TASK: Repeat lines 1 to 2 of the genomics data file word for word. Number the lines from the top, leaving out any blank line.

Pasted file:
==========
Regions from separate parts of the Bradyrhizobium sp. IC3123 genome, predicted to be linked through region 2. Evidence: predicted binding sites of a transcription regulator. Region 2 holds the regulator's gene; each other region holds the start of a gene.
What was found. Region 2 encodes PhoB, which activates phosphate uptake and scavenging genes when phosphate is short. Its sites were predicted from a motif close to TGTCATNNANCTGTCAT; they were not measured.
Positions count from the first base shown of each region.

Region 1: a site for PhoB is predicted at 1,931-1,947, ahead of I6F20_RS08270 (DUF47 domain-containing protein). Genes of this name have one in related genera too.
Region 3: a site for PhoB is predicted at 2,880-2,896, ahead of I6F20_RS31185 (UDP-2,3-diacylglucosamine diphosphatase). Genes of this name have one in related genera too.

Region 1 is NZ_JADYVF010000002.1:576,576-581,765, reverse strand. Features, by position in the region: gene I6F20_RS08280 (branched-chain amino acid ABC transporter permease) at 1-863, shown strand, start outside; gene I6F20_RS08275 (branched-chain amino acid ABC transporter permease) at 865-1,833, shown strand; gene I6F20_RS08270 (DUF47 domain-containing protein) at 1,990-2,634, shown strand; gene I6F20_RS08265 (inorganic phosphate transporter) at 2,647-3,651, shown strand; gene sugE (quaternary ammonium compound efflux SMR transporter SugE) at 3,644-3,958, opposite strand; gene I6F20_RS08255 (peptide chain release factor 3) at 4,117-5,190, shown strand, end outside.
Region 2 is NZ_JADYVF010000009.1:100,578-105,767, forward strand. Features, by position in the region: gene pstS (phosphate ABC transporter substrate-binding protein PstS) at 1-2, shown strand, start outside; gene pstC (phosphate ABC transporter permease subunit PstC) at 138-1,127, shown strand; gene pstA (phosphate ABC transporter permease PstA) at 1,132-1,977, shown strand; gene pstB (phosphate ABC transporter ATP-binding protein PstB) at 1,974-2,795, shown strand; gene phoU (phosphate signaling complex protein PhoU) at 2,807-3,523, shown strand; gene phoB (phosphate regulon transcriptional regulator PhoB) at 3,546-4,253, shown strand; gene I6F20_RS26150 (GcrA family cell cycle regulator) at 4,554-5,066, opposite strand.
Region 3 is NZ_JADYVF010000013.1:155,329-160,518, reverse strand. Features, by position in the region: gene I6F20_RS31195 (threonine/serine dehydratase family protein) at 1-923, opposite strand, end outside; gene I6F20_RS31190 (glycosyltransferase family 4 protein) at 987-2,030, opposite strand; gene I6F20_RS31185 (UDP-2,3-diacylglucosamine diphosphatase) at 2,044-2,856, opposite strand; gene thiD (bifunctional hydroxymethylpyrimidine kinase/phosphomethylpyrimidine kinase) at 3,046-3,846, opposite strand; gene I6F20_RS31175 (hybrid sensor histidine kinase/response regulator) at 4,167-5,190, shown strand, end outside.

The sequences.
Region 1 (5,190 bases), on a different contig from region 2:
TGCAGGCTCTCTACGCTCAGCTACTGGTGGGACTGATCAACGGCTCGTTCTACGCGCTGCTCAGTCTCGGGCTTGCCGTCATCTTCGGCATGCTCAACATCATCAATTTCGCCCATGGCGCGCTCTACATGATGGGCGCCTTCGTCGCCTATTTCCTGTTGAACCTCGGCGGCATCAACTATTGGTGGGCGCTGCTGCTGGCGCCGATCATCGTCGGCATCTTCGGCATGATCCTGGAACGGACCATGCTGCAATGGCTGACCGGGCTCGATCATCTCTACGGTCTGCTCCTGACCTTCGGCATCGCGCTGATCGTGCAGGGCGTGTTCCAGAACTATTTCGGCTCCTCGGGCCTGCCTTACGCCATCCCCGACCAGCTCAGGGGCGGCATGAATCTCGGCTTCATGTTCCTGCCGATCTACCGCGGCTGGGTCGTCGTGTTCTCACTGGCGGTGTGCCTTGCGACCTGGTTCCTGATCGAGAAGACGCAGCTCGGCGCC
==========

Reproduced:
Regions from separate parts of the Bradyrhizobium sp. IC3123 genome, predicted to be linked through region 2. Evidence: predicted binding sites of a transcription regulator. Region 2 holds the regulator's gene; each other region holds the start of a gene.
What was found. Region 2 encodes PhoB, which activates phosphate uptake and scavenging genes when phosphate is short. Its sites were predicted from a motif close to TGTCATNNANCTGTCAT; they were not measured.